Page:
Betania - Mormantul lui Lazar          Betania - Mormantul lui Lazar

The first mentioning  of this biblical city is found in the Book of Nehemiah and II book of Esdras (OT)

Before the IVth century,  no traces of any church in Bethany could be found, although the history of Eusebius and Bordeaux Pilgrim (333) mentions that the tomb of Lazarus was placed in a vault or crypt.

Betania - Mormantul lui Lazar

Betania - Mormantul lui Lazar

Around 490, Blessed Jerome writes about a place mentioned in Egeria’ diary, which is in fact the guest house of Mary and Martha, sisters of Lazarus. According to Jerome, it is believed that during that period, pilgrims went to the house of Lazarus, not to his grave..

That structure known as “Lazarium” was destroyed by an earthquake at the time, being replaced by the Church of St. Lazarus in the VI-th century. This church is mentioned by Theodosius before the year 518 and by Arculf around 680. The church had survived until the Crusades.

Betania - Mormantul lui Lazar

In 1143, during the Crusades, King Fulk and Queen Melisande had received the town of Bethany from the Patriarch of the „Holy Sepulcher”, in trade for an area near Hebron.

Queen Melisande had an important role in the development of this historic place, been preoccupied much with prayer. She built a Benedictine monastery dedicated to Mary and Martha, repaired and extended the Old Church of St. Lazarus, which she dedicated to the sisters of Lazarus – Mary and Martha. The Monastery of the Holy Mary and Martha became soon one of the richest monasteries in Jerusalem. The Queen’ sister, Jovetta, was elected abbess of this monastery at the age of only 24.

With the collapse of Crusader’ Kingdom, in 1187, nuns went into exile. The new church of St Lazarus built above the tomb was destroyed, and only the tomb remained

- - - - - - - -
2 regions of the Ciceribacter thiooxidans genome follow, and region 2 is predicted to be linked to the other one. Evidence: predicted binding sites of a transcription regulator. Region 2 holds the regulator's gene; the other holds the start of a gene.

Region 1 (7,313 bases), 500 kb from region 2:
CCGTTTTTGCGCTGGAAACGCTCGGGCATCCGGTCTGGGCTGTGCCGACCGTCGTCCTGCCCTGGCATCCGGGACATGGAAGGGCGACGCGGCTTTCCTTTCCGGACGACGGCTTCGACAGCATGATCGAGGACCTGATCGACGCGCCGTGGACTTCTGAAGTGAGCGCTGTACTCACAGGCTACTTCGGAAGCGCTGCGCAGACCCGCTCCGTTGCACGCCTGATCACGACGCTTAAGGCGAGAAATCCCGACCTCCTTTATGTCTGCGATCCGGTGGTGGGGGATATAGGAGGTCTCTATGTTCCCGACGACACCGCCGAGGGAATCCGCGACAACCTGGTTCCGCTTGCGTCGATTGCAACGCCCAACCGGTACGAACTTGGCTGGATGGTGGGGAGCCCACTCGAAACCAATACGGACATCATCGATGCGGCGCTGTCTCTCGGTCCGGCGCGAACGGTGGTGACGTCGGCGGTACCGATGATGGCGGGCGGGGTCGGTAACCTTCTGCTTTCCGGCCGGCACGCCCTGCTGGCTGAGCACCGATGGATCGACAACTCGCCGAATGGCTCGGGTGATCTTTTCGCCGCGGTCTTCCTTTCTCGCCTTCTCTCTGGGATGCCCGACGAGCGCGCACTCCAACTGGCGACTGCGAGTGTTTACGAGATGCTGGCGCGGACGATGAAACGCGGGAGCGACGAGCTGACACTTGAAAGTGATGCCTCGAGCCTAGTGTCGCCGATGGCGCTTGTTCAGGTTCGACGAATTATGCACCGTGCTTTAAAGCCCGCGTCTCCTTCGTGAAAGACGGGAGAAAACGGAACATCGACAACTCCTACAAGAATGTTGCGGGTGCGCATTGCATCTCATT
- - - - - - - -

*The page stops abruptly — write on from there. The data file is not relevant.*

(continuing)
Betania - Mormantul lui Lazar

It is also believed that the town was deserted by inhabitants. But starting with 1347, a pilgrim confirmed the presence of few Greek monks in the tomb chapel –  the vault left over the tomb of Lazarus.

In 1384, this place was transformed into a mosque, and for a time, the entry of Christians inside the tomb of Lazarus was made very difficult.

Between 1952-1955 a modern Franciscan church dedicated to St. Lazarus was built over the top of the Byzantine church and the church dedicated to Mary and Martha. In 1965 a Greek church was also built near the tomb St. Lazarus.

After several negotiations, the Franciscans were finally permitted to dig a new entrance to the tomb, on its northern side. Once completed the new entrance, the tomb’s original entrance was blocked from the mosque.

Originally, the grave of St Lazarus was dug directly into the rock, but no one knows exactly its initial shape. The original entrance to Lazarus’ tomb can be seen in the western wall of the tomb’s antechamber.

Above, the hill a modern Greek Church is laying over one of the walls of the Crusader church standing high above the tomb. The ruins found near this church are under the care of the Greek Orthodox Patriarchate. They were identified with the house of Simon the leper or the House of Lazarus.

St Lazarus church from Cyprus – tradition and history

Biserica Sfantul Lazar din Larnaca

Saint Lazarus Church in Larnaka – Cyprus was built in the ninth century over the tomb of St. Lazarus – who Christ resurrected from the dead (on the 4th day) in the town of Bethany. Rebuilt in the eighteenth century, the church in Larnaka is one of the most important and impressive building of the city.

Biserica Sfantul Lazar din Larnaca

Biserica Sfantul Lazar din Larnaca

According to the orthodox tradition, after Lazarus was raised from the dead, he came to Cyprus, where, later, he was to be elected bishop of Kition by St. Paul and Barnabas. Lazarus had lived in Larnaka for 30 more years, then he died and was buried inside this church

The tomb of Lazarus in Larnaka is different from the tomb in Bethany where Christ came to work the miracle. The tomb from Bethany was almost forgotten during the Arab attacks. His holy relics were rediscovered in 890 and transported to Constantinople by Emperor Leo the VI th , in 901.

Biserica Sfantul Lazar din Larnaca

The church of Saint Lazarus in Larnaka – Cyprus was built, as mentioned above, in the ninth century, above the tomb of Bishop Lazar. His tomb was located in a network of catacombs; other sarcophagi were also found in these catacombs.